Reviewed: December 7, 2004
Released: October 26, 2004
Can you beat a franchise to death with a single title? If not Konami comes awfully close with Yu-Gi-Oh: Destiny Board Traveler. Take all of your familiar Yu-Gi-Oh characters and turn them into pieces on a giant board game. Then make them roll dice that will determine not only how many spaces that they move, but also which monsters they fight with. Then throw in special powers for each character and let them duke it out to see who comes up the winner. Sound fun? Well, itís not.
There isnít any. Itís as simple as that. Konami put together a GBA party game, much like Super Mario Party or any other games of that ilk, based on Yu-Gi-Oh and then stopped there. All you can do is select which side of a die each monster is assigned to and then hit a button to roll the dice. Everything else is automatic.
Yeah, you can use your special power to mess with the other players, but that is in no way controlling. So you have one button to roll the die and then you just watch as events unfold. If that wasnít bad enough you have to sit through all of the other playerís turns too so even if you are playing single player you have to watch through every step of every other computer playerís turn.
Just in case youíre holding out that the whole idea is strategy in what face of the die you put what monster on and when you use your powers, stop holding your breath. The die is only distinguishable by one face being the star face and every other one being a regular face. In essence you have no idea what monster you are going to face, what youíre going to fight it with, or even if you are going to fight at all because you donít know what space you are going to land on.
On top of that there is a die roll before every combat that could either help or hurt you, and even then it usually isnít enough to turn the tide of battle in your favor.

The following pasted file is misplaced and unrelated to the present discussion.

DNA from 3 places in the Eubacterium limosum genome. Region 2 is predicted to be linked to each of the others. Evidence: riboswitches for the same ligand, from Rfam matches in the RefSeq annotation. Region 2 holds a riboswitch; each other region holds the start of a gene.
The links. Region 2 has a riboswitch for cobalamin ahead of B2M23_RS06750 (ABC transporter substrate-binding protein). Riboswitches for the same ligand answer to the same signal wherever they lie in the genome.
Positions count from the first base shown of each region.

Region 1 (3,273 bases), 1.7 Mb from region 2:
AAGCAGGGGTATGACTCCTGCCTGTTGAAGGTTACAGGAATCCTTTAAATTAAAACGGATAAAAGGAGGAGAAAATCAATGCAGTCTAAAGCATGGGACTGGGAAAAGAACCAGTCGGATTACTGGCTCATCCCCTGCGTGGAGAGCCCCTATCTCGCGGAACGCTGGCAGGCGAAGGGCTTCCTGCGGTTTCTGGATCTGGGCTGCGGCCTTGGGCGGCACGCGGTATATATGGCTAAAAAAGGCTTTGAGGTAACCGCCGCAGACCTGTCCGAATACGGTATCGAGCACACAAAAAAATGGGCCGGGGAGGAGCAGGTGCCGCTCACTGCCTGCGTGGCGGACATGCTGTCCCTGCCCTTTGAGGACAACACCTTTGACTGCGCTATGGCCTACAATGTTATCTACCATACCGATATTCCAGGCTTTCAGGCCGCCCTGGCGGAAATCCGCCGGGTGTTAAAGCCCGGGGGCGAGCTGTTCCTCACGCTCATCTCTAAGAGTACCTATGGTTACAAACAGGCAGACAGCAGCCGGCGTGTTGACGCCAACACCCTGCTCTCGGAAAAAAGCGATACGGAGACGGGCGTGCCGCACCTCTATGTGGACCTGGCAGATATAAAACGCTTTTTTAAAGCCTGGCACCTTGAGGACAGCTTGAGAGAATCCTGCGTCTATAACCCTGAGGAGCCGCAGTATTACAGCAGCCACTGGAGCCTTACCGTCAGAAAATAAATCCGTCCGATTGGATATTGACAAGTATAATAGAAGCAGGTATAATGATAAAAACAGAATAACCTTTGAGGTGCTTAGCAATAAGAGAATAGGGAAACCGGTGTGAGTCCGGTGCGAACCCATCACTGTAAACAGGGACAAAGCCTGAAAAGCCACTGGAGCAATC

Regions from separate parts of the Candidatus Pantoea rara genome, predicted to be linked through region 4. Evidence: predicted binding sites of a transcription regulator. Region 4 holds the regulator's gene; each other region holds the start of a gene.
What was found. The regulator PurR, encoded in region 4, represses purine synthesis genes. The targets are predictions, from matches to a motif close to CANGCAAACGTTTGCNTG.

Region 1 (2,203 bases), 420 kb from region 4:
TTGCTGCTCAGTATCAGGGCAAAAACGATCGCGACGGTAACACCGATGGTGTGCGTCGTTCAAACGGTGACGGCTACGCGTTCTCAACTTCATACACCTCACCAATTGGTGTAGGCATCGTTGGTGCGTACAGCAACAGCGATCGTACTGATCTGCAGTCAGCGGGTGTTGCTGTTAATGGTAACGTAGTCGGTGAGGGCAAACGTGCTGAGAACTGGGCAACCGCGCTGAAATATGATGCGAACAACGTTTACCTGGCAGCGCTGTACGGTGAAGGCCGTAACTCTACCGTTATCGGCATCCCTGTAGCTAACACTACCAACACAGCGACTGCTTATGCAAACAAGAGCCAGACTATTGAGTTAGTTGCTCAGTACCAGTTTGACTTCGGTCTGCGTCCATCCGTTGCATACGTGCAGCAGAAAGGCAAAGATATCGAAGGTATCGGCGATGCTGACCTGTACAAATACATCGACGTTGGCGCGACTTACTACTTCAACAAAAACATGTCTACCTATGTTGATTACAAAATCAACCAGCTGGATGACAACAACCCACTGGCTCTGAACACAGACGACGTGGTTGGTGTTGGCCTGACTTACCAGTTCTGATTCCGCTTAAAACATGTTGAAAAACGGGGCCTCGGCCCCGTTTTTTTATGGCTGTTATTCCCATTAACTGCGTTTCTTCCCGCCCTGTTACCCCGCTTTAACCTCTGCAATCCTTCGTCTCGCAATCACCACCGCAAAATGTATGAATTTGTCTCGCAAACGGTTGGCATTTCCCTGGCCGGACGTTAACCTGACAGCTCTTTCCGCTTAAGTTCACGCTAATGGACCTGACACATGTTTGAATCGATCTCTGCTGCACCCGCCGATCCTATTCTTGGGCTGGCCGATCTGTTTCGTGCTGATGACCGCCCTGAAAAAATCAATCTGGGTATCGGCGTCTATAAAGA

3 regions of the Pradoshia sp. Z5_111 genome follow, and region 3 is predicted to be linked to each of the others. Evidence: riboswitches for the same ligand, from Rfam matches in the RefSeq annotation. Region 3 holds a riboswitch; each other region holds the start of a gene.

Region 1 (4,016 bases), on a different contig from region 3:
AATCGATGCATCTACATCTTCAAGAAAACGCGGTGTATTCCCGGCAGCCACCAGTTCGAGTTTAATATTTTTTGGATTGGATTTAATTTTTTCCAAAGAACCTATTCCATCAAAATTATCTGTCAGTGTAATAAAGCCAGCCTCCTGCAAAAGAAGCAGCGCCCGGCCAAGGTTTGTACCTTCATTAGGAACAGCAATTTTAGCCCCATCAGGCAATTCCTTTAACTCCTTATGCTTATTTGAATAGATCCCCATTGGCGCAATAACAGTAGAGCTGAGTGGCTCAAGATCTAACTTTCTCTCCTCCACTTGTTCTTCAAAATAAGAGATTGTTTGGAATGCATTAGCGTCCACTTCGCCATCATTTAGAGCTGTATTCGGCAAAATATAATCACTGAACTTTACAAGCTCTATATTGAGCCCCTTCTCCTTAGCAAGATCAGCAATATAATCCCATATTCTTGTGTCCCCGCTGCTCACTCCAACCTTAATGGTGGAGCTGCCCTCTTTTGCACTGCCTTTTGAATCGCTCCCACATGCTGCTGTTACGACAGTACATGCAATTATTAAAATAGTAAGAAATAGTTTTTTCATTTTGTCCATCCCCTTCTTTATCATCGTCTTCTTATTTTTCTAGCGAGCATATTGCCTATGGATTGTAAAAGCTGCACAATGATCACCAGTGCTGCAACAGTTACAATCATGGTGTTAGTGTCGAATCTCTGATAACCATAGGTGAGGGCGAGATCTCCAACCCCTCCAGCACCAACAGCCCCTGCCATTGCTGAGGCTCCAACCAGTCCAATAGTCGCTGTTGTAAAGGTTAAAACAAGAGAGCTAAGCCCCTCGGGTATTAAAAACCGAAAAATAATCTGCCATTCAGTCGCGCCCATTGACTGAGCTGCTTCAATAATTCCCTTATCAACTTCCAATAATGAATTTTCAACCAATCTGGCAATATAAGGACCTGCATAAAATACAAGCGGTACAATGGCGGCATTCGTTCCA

Youíd think that a title based on a card game would at least go to the effort of making the cards look good, but again Konami would have gotten one over on you. The individual characters are distinguishable, and headshots are pretty good, but after that everything just deteriorates into a jaggy, pixilated mush. I could produce something better looking with Paint and a Heroin addict going cold turkey.
Yeah, if the rest of the title is so low budget that itís barely worth the plastic the chip is housed in do you really think they went to any effort as far as the sound is concerned?
The one thing that I will give them is that the little phrases the characters say, mostly ďMy turnĒ, do sound like the voice actors from the cartoon, so there is at least some nod to coherency and is an appreciated touch, but thatís like finding an M&M in a pile of crap. Yeah theyíre good, but do you really want to dig it out of there and eat it?
How long would you play a game that you have no control over, looks like it was produced for an Intellivision, and sounds mildly more appealing than white noise?
Yeah, I didnít think so. Now realize the one flaw built into all the GBA link cable compatible games. If you want to play it with your friends everyone has to own a copy of the game. Now how likely is it that more than one person is unfortunate to end up with this in their system?
For the love of everything that you hold dear about your children do not buy them this for their GBA if they like Yu-Gi-Oh. Buy them cards instead, at least theyíll get half way decent art work and will have other kids to play with.